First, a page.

The last lemma demonstrates that -regression cannot be strategyproof. Consider an instance where each strategic agent has and these true data points do not all lie on a hyperplane. Then under honest reporting, not all strategic agents can be perfectly happy, and any agent with (or ) can slightly decrease (or increase) her report to achieve a strictly more preferred outcome. Next, we show that the best response of an agent is always unique and continuous in the reports of the other agents.

Lemma 4.

For each strategic agent , the following hold about the best response function .

  1. The best response is unique, i.e., for any reports of the other agents.

  2. is a continuous function of .

Proof.

We first show uniqueness of the best response. By Lemma 3, is continious and strictly increasing in . Consider the minimization problem: , where is constant. So for now, let us consider to be a function of only . Since , it achieves a minimum at and a maximum at . If , then the minimum of the problem is achieved at . Symmetric case holds for where minimum is achieved at . Lastly, if , by intermediate value theorem, , which is then the minimum. In all cases, the minimum is unique since is strictly increasing. We now show that this unique minimum is indeed the unique best response. If then reporting makes agent perfectly happy as her outcome matches the peak of her preference, which is clearly best response. If , then and her outcome is . Under any other report, her outcome would be , which cannot be more preferred. A symmetric argument holds for case.

Now we can use the uniqueness of the best response to argue its continuity. More specifically, we want to show that is continuous, where is jointly continious due to the continuity of . We use the sequence definition of continuity. Fix a convergent sequence . Since there is always a unique minimum, the sequence is well-defined. We want to show . By the Bolzano-Weirstrass theorem, every bounded sequence in has a convergent sub-sequence. Therefore, this has a convergent sub-sequence that converges to some . Let . We want to first show . By the continuity of , . Also by the minimum, for every individual element of the subsequence , we have that . Now again by continuity of , both the above sequences converge and we have: . Since is the unique minimizer for , we have that . So, every convergent sub-sequence of converges to . Since this is a bounded sequence, we have that if , then . Thus, is continuous. ∎

We remark that part 1 of Lemma 4 is a strong result: it establishes a unique best response for every possible single-peaked preferences that an agent may have (in fact, our proof shows that this best response depends only on the peak and not on the full preferences). This allows us to avoid further assumptions on the structure of the agent preferences.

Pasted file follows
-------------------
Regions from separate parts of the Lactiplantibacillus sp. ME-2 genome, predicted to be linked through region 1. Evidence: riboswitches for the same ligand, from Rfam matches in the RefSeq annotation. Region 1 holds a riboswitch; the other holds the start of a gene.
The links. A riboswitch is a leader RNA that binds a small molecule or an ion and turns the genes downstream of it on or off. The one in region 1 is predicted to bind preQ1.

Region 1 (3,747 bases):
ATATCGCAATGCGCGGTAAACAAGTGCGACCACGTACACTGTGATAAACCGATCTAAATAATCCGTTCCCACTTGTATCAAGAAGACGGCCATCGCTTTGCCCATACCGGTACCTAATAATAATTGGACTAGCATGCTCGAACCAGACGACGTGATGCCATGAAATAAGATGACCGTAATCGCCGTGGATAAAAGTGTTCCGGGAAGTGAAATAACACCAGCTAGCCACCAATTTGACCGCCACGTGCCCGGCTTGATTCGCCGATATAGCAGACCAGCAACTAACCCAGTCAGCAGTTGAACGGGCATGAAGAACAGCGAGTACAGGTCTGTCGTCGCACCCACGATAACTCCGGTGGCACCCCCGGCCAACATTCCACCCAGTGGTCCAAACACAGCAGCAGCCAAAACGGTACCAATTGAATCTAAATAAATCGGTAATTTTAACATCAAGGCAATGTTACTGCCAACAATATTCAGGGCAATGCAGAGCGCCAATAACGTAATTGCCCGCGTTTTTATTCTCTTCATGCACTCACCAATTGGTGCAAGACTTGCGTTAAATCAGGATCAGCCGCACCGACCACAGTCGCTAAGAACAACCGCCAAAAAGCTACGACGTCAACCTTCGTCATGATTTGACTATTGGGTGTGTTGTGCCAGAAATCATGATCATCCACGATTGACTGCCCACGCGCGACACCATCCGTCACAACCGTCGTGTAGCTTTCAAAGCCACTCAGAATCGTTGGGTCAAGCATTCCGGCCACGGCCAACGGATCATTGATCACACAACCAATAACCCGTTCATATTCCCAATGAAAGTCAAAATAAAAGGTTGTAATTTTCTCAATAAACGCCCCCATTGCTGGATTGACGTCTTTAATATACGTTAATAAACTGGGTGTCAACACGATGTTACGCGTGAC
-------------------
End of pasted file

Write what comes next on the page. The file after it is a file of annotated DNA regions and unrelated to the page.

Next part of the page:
Finally, we derive a simple characterization of pure Nash equilibria in our setting. We show that under a PNE, each strategic agent must be in one of three states: either she is perfectly happy (), or wants to decrease her outcome () but is already reporting , or wants to increase her outcome () but is already reporting .

Lemma 5.

is a pure Nash Equilibrium if and only if holds for all .

Proof.

For the ‘if’ direction, we check that in each case, agent cannot change her report to attain a strictly better outcome. When and , every other report will result in an outcome (Lemma 3), which the agent prefers even less. A symmetric argument holds for the and case. Finally, when , the agent is already perfectly happy.

For the ‘only if’ direction, suppose is a PNE. Consider agent . The only way the condition is violated is if and or and . In the former case, Lemma 3 implies that for a sufficiently small , agent increasing her report to must result in an outcome , which the agent strictly prefers over . This contradicts the assumption that is a PNE. A symmetric argument holds for the second case. ∎

Note that Lemma 5 immediately implies a naïve but simple algorithm to find a pure Nash equilibrium. Since for each , this induces possible vectors. For each such vector, we can compute the outcome of the mechanism , and check whether the conditions of Lemma 5 are satisfied. This might lead one to believe that the strategic game that we study is equivalent to the finite game induced by the possible strategy profiles. However, this is not true because limiting the strategy set of the agents can give rise to new equilibria which are not equilibria of the original game. We give an explicit example illustrating this below. We further discuss the issue of computing a PNE in Section 5.

Example 1: Finite game leading to different equilibria.

We use an example from 1D facility location with the average rule — recall that this is a special case of linear regression — to illustrate this point. Consider an example with two agents and with true points and , respectively, whose preferences are such that each agent strictly prefers outcome to when .

If the agents are allowed to report values in the range , then the unique PNE of the game is agent reporting and agent reporting , and the PNE outcome is .

Now, consider the version with finite strategy spaces, where each agent must report . Suppose the agents report honestly, i.e., . Then, the outcome is . The only way agent could possibly improve is by reporting , but in that case the outcome would be , increasing . A similar argument holds for agent . Hence, honest reporting is a PNE of the finite game, but not of the original game.

4.2 Analysis of Pure Nash Equilibria

We are now ready to prove the main results of our work. We begin by showing that a PNE always exists, generalizing the first statement of Theorem 1 from 1D facility allocation to linear regression.

Theorem 3.

For and convex regularizer , the -regression algorithm admits a pure Nash Equilibrium.

Proof.

Consider the mapping from the reports of strategic agents to their best responses, i.e., . Recall that best responses are unique due to Lemma 4. Also, note that pure Nash equilibria are precisely fixed points of this mapping.

Brouwer’s fixed point theorem states that any continuous function from a convex compact set to itself has a fixed point [31]. Note that is a function from to , and is a convex compact set. Further, is a continuous function since each is a continuous function (Lemma 4). Hence, by Brouwer’s fixed point theorem, has a fixed point (i.e. pure Nash equilibrium). ∎

Next, we show that there is a unique pure Nash equilibrium outcome (i.e. all pure Nash equilibria lead to the same hyperplane ), generalizing the second statement in Theorem 1.

Theorem 4.

For any and convex regularizer , the -regression algorithm has a unique pure Nash equilibrium outcome.

Proof.

Assume by contradiction that there are two equilibria and , which result in distinct outcomes and